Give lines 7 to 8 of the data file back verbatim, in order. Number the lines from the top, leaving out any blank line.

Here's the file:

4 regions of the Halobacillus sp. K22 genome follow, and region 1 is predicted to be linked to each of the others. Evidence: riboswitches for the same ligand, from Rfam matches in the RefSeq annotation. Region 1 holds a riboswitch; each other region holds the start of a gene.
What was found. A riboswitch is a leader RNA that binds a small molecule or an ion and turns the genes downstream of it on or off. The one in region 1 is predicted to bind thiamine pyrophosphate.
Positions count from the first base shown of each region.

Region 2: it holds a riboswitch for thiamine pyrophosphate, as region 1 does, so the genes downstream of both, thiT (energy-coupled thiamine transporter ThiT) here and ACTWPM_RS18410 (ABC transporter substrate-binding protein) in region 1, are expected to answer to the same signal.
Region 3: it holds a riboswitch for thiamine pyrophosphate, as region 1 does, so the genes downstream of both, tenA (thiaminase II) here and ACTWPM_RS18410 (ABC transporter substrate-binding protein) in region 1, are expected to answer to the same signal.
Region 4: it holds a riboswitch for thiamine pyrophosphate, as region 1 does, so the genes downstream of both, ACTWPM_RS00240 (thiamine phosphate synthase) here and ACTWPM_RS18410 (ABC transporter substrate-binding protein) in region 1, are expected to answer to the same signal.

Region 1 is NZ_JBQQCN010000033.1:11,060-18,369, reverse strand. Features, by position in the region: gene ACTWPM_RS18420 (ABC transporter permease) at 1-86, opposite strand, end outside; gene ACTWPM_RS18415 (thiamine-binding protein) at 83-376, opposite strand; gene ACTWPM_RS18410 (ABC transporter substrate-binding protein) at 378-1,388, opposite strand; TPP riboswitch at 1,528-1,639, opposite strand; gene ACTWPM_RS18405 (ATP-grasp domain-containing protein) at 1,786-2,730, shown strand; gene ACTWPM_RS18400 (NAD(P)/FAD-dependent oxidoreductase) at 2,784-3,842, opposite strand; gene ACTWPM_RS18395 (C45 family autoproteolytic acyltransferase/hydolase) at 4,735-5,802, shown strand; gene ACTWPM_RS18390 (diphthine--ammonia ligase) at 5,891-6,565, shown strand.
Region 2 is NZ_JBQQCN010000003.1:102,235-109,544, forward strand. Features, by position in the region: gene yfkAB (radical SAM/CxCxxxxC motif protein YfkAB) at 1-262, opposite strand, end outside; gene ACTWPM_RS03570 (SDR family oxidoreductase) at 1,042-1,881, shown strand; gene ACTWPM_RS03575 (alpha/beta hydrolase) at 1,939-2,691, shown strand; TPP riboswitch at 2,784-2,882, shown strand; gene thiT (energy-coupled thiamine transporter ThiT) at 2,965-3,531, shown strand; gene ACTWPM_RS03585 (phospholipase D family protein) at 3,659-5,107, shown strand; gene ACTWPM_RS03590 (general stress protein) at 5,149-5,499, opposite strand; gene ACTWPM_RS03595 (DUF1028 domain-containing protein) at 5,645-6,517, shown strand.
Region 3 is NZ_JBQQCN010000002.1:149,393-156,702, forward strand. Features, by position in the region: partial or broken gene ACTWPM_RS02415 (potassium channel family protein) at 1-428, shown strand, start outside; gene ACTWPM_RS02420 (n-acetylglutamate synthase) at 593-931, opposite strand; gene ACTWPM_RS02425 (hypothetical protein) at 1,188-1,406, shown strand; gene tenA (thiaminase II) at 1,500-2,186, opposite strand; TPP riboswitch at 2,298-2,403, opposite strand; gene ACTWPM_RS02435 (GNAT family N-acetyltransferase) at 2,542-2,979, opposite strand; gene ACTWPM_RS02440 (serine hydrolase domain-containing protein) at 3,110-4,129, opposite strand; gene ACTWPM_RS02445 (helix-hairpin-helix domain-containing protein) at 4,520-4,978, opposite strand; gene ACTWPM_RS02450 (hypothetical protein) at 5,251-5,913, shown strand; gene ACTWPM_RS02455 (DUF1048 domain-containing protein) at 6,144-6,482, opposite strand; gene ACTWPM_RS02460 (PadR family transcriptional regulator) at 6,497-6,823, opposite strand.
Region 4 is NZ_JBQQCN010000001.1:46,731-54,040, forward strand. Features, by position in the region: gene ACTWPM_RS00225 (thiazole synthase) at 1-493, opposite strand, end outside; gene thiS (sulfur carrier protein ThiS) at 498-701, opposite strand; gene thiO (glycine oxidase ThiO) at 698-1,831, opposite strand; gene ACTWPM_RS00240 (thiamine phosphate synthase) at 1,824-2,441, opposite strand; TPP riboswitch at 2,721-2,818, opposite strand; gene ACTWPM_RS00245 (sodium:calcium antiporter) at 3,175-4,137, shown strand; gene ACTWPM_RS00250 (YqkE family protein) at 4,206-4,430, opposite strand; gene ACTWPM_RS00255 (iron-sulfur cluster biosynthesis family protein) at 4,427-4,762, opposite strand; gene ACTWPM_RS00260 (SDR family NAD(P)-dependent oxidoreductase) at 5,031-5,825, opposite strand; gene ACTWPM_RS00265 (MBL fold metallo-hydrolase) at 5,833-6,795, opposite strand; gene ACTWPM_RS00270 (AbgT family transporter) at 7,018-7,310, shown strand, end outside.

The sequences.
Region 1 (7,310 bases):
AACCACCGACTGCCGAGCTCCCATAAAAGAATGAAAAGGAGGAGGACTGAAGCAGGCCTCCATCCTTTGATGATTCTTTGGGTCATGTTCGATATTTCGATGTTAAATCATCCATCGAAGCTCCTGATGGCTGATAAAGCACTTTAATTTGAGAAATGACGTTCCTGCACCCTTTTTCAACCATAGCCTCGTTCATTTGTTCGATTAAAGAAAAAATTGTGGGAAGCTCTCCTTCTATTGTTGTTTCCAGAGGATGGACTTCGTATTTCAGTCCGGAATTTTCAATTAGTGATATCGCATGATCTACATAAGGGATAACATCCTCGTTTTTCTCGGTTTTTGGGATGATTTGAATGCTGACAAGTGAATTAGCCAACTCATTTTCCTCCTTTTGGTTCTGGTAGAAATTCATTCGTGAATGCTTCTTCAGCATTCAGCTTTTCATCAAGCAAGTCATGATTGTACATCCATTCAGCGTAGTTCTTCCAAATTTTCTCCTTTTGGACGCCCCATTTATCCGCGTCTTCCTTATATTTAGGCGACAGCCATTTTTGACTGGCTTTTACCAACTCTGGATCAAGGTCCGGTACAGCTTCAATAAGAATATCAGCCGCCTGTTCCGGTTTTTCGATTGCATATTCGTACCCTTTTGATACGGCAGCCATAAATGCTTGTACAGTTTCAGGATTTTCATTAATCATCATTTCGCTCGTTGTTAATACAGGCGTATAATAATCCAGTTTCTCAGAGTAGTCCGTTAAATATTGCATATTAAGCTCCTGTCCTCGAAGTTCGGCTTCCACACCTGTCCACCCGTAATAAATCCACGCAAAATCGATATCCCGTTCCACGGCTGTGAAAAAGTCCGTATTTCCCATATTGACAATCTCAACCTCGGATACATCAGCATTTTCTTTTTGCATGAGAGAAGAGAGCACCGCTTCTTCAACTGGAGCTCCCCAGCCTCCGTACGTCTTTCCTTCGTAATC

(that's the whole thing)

Region 1 is NZ_JBQQCN010000033.1:11,060-18,369, reverse strand. Features, by position in the region: gene ACTWPM_RS18420 (ABC transporter permease) at 1-86, opposite strand, end outside; gene ACTWPM_RS18415 (thiamine-binding protein) at 83-376, opposite strand; gene ACTWPM_RS18410 (ABC transporter substrate-binding protein) at 378-1,388, opposite strand; TPP riboswitch at 1,528-1,639, opposite strand; gene ACTWPM_RS18405 (ATP-grasp domain-containing protein) at 1,786-2,730, shown strand; gene ACTWPM_RS18400 (NAD(P)/FAD-dependent oxidoreductase) at 2,784-3,842, opposite strand; gene ACTWPM_RS18395 (C45 family autoproteolytic acyltransferase/hydolase) at 4,735-5,802, shown strand; gene ACTWPM_RS18390 (diphthine--ammonia ligase) at 5,891-6,565, shown strand.
Region 2 is NZ_JBQQCN010000003.1:102,235-109,544, forward strand. Features, by position in the region: gene yfkAB (radical SAM/CxCxxxxC motif protein YfkAB) at 1-262, opposite strand, end outside; gene ACTWPM_RS03570 (SDR family oxidoreductase) at 1,042-1,881, shown strand; gene ACTWPM_RS03575 (alpha/beta hydrolase) at 1,939-2,691, shown strand; TPP riboswitch at 2,784-2,882, shown strand; gene thiT (energy-coupled thiamine transporter ThiT) at 2,965-3,531, shown strand; gene ACTWPM_RS03585 (phospholipase D family protein) at 3,659-5,107, shown strand; gene ACTWPM_RS03590 (general stress protein) at 5,149-5,499, opposite strand; gene ACTWPM_RS03595 (DUF1028 domain-containing protein) at 5,645-6,517, shown strand.